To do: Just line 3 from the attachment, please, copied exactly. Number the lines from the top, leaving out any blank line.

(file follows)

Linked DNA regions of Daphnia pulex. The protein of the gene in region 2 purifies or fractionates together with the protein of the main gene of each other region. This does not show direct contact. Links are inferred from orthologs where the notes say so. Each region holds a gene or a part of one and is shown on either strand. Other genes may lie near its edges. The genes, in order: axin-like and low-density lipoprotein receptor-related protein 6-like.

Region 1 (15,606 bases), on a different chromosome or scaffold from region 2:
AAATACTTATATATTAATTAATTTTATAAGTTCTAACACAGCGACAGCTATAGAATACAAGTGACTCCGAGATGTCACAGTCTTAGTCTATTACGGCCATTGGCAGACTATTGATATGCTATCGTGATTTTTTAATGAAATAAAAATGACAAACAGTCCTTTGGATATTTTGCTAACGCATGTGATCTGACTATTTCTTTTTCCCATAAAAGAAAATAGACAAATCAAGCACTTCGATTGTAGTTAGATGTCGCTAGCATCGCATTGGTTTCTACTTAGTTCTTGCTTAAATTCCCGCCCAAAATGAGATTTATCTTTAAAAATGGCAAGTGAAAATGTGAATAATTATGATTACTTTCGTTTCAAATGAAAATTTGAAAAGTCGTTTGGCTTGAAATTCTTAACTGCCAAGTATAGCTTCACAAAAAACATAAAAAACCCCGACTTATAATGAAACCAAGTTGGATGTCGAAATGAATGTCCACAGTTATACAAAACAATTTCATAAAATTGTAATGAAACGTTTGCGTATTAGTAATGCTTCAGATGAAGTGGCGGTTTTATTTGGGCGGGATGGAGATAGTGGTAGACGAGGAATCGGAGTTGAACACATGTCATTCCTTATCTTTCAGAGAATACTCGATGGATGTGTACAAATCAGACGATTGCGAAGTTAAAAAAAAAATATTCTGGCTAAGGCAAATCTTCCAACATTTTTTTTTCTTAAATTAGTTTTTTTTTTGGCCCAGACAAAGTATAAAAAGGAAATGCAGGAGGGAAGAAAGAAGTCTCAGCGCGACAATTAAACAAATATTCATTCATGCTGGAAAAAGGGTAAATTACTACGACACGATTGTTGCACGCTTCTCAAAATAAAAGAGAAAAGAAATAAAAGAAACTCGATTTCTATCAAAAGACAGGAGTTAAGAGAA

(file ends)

AAATACTTATATATTAATTAATTTTATAAGTTCTAACACAGCGACAGCTATAGAATACAAGTGACTCCGAGATGTCACAGTCTTAGTCTATTACGGCCATTGGCAGACTATTGATATGCTATCGTGATTTTTTAATGAAATAAAAATGACAAACAGTCCTTTGGATATTTTGCTAACGCATGTGATCTGACTATTTCTTTTTCCCATAAAAGAAAATAGACAAATCAAGCACTTCGATTGTAGTTAGATGTCGCTAGCATCGCATTGGTTTCTACTTAGTTCTTGCTTAAATTCCCGCCCAAAATGAGATTTATCTTTAAAAATGGCAAGTGAAAATGTGAATAATTATGATTACTTTCGTTTCAAATGAAAATTTGAAAAGTCGTTTGGCTTGAAATTCTTAACTGCCAAGTATAGCTTCACAAAAAACATAAAAAACCCCGACTTATAATGAAACCAAGTTGGATGTCGAAATGAATGTCCACAGTTATACAAAACAATTTCATAAAATTGTAATGAAACGTTTGCGTATTAGTAATGCTTCAGATGAAGTGGCGGTTTTATTTGGGCGGGATGGAGATAGTGGTAGACGAGGAATCGGAGTTGAACACATGTCATTCCTTATCTTTCAGAGAATACTCGATGGATGTGTACAAATCAGACGATTGCGAAGTTAAAAAAAAAATATTCTGGCTAAGGCAAATCTTCCAACATTTTTTTTTCTTAAATTAGTTTTTTTTTTGGCCCAGACAAAGTATAAAAAGGAAATGCAGGAGGGAAGAAAGAAGTCTCAGCGCGACAATTAAACAAATATTCATTCATGCTGGAAAAAGGGTAAATTACTACGACACGATTGTTGCACGCTTCTCAAAATAAAAGAGAAAAGAAATAAAAGAAACTCGATTTCTATCAAAAGACAGGAGTTAAGAGAA